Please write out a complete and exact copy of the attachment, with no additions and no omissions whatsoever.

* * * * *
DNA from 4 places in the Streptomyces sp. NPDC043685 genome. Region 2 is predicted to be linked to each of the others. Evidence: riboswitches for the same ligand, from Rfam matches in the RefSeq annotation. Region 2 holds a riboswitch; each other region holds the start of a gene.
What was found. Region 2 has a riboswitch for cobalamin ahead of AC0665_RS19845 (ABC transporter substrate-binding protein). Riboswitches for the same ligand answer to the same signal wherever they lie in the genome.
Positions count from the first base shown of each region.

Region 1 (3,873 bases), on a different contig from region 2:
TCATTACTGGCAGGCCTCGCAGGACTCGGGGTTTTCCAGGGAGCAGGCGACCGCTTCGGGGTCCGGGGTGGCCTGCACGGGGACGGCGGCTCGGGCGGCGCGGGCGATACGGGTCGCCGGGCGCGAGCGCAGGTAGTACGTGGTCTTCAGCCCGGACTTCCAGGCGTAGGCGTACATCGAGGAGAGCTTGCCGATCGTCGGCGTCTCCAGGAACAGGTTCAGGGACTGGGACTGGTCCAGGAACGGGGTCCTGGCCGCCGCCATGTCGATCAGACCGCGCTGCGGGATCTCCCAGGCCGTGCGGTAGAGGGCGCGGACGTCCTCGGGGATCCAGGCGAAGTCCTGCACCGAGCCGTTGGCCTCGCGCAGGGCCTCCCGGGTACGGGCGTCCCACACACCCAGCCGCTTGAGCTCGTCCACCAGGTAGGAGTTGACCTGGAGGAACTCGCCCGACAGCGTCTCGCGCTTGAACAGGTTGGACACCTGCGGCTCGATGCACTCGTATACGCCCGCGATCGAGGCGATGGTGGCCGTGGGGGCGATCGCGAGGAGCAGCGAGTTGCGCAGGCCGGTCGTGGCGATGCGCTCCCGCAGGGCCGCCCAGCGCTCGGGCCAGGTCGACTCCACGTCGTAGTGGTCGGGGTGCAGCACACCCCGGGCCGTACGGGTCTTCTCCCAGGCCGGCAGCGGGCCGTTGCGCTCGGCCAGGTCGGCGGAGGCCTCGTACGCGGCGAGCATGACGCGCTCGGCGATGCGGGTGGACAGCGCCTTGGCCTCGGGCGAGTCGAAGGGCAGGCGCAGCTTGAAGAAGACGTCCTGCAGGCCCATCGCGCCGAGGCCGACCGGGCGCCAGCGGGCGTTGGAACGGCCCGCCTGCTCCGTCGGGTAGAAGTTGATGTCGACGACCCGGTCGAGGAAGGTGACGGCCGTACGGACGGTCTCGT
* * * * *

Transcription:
DNA from 4 places in the Streptomyces sp. NPDC043685 genome. Region 2 is predicted to be linked to each of the others. Evidence: riboswitches for the same ligand, from Rfam matches in the RefSeq annotation. Region 2 holds a riboswitch; each other region holds the start of a gene.
What was found. Region 2 has a riboswitch for cobalamin ahead of AC0665_RS19845 (ABC transporter substrate-binding protein). Riboswitches for the same ligand answer to the same signal wherever they lie in the genome.
Positions count from the first base shown of each region.

Region 1 (3,873 bases), on a different contig from region 2:
TCATTACTGGCAGGCCTCGCAGGACTCGGGGTTTTCCAGGGAGCAGGCGACCGCTTCGGGGTCCGGGGTGGCCTGCACGGGGACGGCGGCTCGGGCGGCGCGGGCGATACGGGTCGCCGGGCGCGAGCGCAGGTAGTACGTGGTCTTCAGCCCGGACTTCCAGGCGTAGGCGTACATCGAGGAGAGCTTGCCGATCGTCGGCGTCTCCAGGAACAGGTTCAGGGACTGGGACTGGTCCAGGAACGGGGTCCTGGCCGCCGCCATGTCGATCAGACCGCGCTGCGGGATCTCCCAGGCCGTGCGGTAGAGGGCGCGGACGTCCTCGGGGATCCAGGCGAAGTCCTGCACCGAGCCGTTGGCCTCGCGCAGGGCCTCCCGGGTACGGGCGTCCCACACACCCAGCCGCTTGAGCTCGTCCACCAGGTAGGAGTTGACCTGGAGGAACTCGCCCGACAGCGTCTCGCGCTTGAACAGGTTGGACACCTGCGGCTCGATGCACTCGTATACGCCCGCGATCGAGGCGATGGTGGCCGTGGGGGCGATCGCGAGGAGCAGCGAGTTGCGCAGGCCGGTCGTGGCGATGCGCTCCCGCAGGGCCGCCCAGCGCTCGGGCCAGGTCGACTCCACGTCGTAGTGGTCGGGGTGCAGCACACCCCGGGCCGTACGGGTCTTCTCCCAGGCCGGCAGCGGGCCGTTGCGCTCGGCCAGGTCGGCGGAGGCCTCGTACGCGGCGAGCATGACGCGCTCGGCGATGCGGGTGGACAGCGCCTTGGCCTCGGGCGAGTCGAAGGGCAGGCGCAGCTTGAAGAAGACGTCCTGCAGGCCCATCGCGCCGAGGCCGACCGGGCGCCAGCGGGCGTTGGAACGGCCCGCCTGCTCCGTCGGGTAGAAGTTGATGTCGACGACCCGGTCGAGGAAGGTGACGGCCGTACGGACGGTCTCGT